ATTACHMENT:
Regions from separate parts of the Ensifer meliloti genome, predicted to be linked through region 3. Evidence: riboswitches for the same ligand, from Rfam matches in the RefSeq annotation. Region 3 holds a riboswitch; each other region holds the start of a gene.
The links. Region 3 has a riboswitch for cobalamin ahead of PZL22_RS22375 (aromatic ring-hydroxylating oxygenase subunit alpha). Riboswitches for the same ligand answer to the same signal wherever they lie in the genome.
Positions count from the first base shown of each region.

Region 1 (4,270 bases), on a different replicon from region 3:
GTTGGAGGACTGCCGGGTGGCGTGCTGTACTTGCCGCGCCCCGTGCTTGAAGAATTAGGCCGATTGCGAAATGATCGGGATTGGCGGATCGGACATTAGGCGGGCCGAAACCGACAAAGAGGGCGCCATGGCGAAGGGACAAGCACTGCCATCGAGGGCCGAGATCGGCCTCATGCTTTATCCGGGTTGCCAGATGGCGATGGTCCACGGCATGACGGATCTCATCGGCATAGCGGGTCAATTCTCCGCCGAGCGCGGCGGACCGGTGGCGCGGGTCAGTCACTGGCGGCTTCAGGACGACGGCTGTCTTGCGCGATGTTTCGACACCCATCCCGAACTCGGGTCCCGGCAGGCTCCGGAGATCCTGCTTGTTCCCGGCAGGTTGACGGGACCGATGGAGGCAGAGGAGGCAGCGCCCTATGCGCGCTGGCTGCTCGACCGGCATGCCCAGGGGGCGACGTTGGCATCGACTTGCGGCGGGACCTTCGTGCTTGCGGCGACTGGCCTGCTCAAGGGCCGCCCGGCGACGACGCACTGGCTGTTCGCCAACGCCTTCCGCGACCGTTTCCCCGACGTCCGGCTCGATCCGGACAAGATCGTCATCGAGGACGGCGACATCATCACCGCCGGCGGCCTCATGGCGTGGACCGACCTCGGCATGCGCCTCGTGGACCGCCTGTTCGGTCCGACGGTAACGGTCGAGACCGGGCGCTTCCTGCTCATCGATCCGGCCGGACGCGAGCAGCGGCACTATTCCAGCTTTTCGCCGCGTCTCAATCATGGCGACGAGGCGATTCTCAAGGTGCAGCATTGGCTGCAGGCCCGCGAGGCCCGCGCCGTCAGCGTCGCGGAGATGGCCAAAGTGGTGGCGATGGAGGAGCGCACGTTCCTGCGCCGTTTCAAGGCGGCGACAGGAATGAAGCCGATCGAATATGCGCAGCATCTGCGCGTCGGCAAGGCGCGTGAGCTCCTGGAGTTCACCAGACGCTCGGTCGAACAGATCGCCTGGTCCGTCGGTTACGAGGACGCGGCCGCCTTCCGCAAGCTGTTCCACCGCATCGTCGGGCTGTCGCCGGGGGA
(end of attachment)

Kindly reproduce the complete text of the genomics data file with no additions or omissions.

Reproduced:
Regions from separate parts of the Ensifer meliloti genome, predicted to be linked through region 3. Evidence: riboswitches for the same ligand, from Rfam matches in the RefSeq annotation. Region 3 holds a riboswitch; each other region holds the start of a gene.
The links. Region 3 has a riboswitch for cobalamin ahead of PZL22_RS22375 (aromatic ring-hydroxylating oxygenase subunit alpha). Riboswitches for the same ligand answer to the same signal wherever they lie in the genome.
Positions count from the first base shown of each region.

Region 1 (4,270 bases), on a different replicon from region 3:
GTTGGAGGACTGCCGGGTGGCGTGCTGTACTTGCCGCGCCCCGTGCTTGAAGAATTAGGCCGATTGCGAAATGATCGGGATTGGCGGATCGGACATTAGGCGGGCCGAAACCGACAAAGAGGGCGCCATGGCGAAGGGACAAGCACTGCCATCGAGGGCCGAGATCGGCCTCATGCTTTATCCGGGTTGCCAGATGGCGATGGTCCACGGCATGACGGATCTCATCGGCATAGCGGGTCAATTCTCCGCCGAGCGCGGCGGACCGGTGGCGCGGGTCAGTCACTGGCGGCTTCAGGACGACGGCTGTCTTGCGCGATGTTTCGACACCCATCCCGAACTCGGGTCCCGGCAGGCTCCGGAGATCCTGCTTGTTCCCGGCAGGTTGACGGGACCGATGGAGGCAGAGGAGGCAGCGCCCTATGCGCGCTGGCTGCTCGACCGGCATGCCCAGGGGGCGACGTTGGCATCGACTTGCGGCGGGACCTTCGTGCTTGCGGCGACTGGCCTGCTCAAGGGCCGCCCGGCGACGACGCACTGGCTGTTCGCCAACGCCTTCCGCGACCGTTTCCCCGACGTCCGGCTCGATCCGGACAAGATCGTCATCGAGGACGGCGACATCATCACCGCCGGCGGCCTCATGGCGTGGACCGACCTCGGCATGCGCCTCGTGGACCGCCTGTTCGGTCCGACGGTAACGGTCGAGACCGGGCGCTTCCTGCTCATCGATCCGGCCGGACGCGAGCAGCGGCACTATTCCAGCTTTTCGCCGCGTCTCAATCATGGCGACGAGGCGATTCTCAAGGTGCAGCATTGGCTGCAGGCCCGCGAGGCCCGCGCCGTCAGCGTCGCGGAGATGGCCAAAGTGGTGGCGATGGAGGAGCGCACGTTCCTGCGCCGTTTCAAGGCGGCGACAGGAATGAAGCCGATCGAATATGCGCAGCATCTGCGCGTCGGCAAGGCGCGTGAGCTCCTGGAGTTCACCAGACGCTCGGTCGAACAGATCGCCTGGTCCGTCGGTTACGAGGACGCGGCCGCCTTCCGCAAGCTGTTCCACCGCATCGTCGGGCTGTCGCCGGGGGA